Two generations of popular Black dances were monetized by the video game powerhouse, Fortnite.
“Milly Rock” creator and rapper 2 Milly sparked a landslide of lawsuits against Fortnite’s parent company, Epic Games, for ripping off signature pop culture dances. Fresh Prince of Bel-Air actor Alfonso Ribeiro, known for his iconic Carlton Dance, has followed suit.
Ribeiro’s not only suing Fortnite but also Take-Two Interactive, the creator of the NBA 2k series. Take-Two inserted a version of the Carlton Dance in 2k18 as a player celebration.
In a court document acquired by HuffPost, Ribeiro and his attorney claim the companies “have unfairly profited from exploiting Ribeiro’s protected creative expression and likeness.” They claim that the “Fresh” dance is “inextricably linked to Ribeiro and has continued to be a part of his celebrity persona.”
Ribeiro’s attorney David Hecht also wrote:
“It is widely recognized that Mr. Ribeiro’s likeness and intellectual property have been misappropriated by Epic Games in the most popular video game currently in the world, Fortnite. Epic has earned record profits off of downloadable content in the game, including emotes like ‘Fresh.’ Yet Epic has failed to compensate or even ask permission from Mr. Ribeiro for the use of his likeness and iconic intellectual property. Therefore, Mr. Ribeiro is seeking his fair and reasonable share of profits Epic has earned by use of his iconic intellectual property in Fortnite and as a result, is requesting through the courts that Epic cease all use of Mr. Ribeiro’s signature dance.”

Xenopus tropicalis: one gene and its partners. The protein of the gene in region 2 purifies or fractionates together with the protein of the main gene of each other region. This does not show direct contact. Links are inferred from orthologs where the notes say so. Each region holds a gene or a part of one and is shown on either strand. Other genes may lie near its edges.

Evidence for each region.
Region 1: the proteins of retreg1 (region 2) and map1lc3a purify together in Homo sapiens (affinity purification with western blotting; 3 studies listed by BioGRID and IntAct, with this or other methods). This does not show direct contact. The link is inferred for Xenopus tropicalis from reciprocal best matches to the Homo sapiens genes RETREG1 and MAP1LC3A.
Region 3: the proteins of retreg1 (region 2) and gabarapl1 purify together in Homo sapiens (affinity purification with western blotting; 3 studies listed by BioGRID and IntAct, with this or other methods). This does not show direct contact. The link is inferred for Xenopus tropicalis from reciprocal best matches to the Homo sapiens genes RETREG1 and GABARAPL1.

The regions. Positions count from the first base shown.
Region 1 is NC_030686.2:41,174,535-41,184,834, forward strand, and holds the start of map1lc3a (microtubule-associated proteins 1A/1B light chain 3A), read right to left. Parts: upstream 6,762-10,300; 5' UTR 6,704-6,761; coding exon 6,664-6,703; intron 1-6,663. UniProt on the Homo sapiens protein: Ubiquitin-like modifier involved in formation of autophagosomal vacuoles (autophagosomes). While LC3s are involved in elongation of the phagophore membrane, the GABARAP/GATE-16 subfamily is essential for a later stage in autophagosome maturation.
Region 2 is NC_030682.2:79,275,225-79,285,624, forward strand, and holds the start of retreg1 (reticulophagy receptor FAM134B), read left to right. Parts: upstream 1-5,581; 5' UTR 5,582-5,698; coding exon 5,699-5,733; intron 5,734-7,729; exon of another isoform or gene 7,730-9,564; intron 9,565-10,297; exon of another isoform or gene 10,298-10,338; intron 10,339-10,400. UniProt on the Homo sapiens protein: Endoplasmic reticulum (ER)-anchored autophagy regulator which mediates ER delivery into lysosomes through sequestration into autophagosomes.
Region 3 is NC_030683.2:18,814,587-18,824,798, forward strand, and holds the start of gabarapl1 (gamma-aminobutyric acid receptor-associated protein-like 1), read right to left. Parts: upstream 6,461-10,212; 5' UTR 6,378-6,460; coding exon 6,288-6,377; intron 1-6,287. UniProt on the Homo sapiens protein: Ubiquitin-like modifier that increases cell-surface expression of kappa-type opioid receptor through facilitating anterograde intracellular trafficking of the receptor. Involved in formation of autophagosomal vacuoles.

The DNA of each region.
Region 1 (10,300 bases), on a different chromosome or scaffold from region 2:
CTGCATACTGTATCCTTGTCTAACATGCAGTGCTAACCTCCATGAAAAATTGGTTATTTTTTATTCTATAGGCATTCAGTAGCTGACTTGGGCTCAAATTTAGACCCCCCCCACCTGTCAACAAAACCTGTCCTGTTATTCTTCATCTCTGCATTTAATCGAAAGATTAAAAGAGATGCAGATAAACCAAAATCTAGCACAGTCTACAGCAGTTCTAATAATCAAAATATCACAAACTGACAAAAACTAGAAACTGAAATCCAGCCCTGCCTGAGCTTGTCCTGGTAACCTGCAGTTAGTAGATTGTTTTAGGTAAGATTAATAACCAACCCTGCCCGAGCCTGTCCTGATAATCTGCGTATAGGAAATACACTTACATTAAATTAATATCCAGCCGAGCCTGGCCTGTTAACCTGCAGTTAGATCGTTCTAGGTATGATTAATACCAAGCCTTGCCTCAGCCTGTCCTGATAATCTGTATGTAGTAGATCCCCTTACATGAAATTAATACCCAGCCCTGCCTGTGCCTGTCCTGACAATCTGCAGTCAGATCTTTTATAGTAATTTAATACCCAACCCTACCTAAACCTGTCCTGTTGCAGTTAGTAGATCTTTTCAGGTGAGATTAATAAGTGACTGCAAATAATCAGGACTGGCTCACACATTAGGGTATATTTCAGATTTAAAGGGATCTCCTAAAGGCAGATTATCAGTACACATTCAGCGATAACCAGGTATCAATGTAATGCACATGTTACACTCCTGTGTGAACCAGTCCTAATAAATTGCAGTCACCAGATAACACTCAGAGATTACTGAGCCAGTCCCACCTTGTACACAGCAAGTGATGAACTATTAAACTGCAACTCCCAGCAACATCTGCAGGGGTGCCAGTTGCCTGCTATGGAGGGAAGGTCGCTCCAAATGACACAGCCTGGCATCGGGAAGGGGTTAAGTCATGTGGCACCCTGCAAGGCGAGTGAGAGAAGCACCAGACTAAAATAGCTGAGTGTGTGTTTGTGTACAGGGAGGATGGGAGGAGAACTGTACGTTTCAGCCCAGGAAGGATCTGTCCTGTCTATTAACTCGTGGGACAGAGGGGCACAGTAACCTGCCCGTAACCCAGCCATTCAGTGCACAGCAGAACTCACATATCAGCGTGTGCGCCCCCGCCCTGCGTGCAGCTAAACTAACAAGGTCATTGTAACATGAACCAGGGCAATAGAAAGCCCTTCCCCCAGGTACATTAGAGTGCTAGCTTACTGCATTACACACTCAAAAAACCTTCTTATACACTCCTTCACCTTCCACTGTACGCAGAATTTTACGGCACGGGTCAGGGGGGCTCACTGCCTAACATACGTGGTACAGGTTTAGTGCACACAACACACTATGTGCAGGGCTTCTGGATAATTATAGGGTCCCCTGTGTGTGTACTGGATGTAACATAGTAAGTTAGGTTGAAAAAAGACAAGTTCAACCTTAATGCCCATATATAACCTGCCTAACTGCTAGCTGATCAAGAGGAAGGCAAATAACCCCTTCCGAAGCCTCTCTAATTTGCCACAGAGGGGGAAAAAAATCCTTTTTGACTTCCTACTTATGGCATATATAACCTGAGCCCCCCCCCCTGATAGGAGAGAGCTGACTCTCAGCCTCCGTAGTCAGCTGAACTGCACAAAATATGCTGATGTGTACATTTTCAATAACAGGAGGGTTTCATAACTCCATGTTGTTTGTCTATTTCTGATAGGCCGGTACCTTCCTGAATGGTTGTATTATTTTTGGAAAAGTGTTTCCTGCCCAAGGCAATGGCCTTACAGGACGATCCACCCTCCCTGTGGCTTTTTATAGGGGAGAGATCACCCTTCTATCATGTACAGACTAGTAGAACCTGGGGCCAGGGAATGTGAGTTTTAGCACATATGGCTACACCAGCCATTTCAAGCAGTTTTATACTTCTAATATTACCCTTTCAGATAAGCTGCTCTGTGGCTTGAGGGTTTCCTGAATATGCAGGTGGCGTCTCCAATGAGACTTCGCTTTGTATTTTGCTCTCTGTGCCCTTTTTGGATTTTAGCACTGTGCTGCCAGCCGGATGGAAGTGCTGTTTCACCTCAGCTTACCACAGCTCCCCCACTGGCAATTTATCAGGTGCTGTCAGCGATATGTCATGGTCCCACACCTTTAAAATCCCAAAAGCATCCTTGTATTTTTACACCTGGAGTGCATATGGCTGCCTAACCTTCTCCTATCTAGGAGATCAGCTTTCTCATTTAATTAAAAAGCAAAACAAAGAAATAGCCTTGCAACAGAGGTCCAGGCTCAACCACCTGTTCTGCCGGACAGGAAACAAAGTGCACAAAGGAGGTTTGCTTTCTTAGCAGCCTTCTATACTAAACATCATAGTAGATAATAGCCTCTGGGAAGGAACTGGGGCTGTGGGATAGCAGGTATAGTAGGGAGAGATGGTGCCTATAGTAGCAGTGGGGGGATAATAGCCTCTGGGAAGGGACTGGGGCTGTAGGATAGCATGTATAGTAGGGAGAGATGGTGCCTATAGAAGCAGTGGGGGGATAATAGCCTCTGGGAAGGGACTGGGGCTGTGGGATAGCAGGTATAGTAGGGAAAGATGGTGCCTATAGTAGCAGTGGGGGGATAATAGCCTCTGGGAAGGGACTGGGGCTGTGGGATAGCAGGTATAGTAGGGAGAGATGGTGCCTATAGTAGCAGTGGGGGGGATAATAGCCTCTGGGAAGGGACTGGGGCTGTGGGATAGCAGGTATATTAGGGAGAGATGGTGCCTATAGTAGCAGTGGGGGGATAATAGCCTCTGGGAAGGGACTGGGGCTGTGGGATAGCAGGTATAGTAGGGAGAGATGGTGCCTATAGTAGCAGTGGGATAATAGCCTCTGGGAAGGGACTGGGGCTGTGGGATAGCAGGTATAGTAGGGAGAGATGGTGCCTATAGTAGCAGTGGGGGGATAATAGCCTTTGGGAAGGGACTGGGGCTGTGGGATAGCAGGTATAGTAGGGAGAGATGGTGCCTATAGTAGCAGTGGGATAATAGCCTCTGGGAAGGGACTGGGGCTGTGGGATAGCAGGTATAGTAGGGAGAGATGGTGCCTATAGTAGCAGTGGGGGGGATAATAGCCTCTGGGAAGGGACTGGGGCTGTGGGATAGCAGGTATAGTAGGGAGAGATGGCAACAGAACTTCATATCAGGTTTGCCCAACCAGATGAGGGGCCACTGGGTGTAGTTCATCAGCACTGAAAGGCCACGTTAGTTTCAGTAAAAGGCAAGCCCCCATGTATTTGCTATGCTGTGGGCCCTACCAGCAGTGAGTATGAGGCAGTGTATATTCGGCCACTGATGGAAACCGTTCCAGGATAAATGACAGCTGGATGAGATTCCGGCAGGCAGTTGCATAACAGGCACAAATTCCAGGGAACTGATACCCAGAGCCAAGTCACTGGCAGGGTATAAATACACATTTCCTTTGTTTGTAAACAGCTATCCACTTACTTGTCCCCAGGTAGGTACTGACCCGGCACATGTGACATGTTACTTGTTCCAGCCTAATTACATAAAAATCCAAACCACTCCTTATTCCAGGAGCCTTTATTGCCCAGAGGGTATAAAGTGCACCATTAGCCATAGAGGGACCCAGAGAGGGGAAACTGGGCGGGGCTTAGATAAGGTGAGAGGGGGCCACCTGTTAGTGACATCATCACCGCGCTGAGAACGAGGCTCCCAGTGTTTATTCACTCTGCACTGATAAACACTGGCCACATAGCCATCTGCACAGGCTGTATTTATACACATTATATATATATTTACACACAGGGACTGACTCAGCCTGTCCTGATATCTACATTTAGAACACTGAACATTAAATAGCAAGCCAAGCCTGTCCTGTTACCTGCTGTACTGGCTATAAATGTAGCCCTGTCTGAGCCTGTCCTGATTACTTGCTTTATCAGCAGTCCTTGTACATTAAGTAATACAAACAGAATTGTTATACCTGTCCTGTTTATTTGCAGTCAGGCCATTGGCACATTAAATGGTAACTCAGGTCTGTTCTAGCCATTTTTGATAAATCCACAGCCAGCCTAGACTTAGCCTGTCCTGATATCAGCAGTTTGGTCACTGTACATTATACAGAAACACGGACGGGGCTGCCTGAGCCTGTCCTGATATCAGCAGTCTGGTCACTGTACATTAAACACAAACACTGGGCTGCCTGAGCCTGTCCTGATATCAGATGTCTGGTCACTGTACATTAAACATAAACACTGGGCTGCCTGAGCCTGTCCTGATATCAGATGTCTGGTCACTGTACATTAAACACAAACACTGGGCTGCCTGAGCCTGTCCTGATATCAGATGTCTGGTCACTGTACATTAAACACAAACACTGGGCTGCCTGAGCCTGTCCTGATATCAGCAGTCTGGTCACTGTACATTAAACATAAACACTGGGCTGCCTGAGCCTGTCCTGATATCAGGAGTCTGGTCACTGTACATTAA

And just like 2 Milly and Alfonso Ribeiro, Backpack Kid joined the lawsuit train against Epic Games. Both Alfonso and Backpack Kid claim they are in the process of copyrighting the dance moves while proceeding forward.
In hindsight, Epic Games should’ve paid these celebrities or involved them monetarily during the creative process. They all deserve the bag, but pilfering from Black genius and taking credit for it is about as American as you can get.
The frequency of these moments of digital appropriation are alarming and proves that game creators need to reflect or respect the culture they are mining from.
If no resistance is met, major contributions are glossed over, and we’re collectively left with a watered down, whitewashed version of its origins. Fortnite refusing to compensate and to not pay homage to these young creatives is easy to dismiss. It may be a generational disconnect.
But the Carlton Dance? Big mistake. The Fresh Prince ended in 96′ and Ribeiro still can’t walk anywhere without fans running up to him singing Tom Jones. It’s synonymous with the sitcom. And Fortnite is literally making money hand over fist. Cash the check now and please don’t make Carlton dance for his digital coins.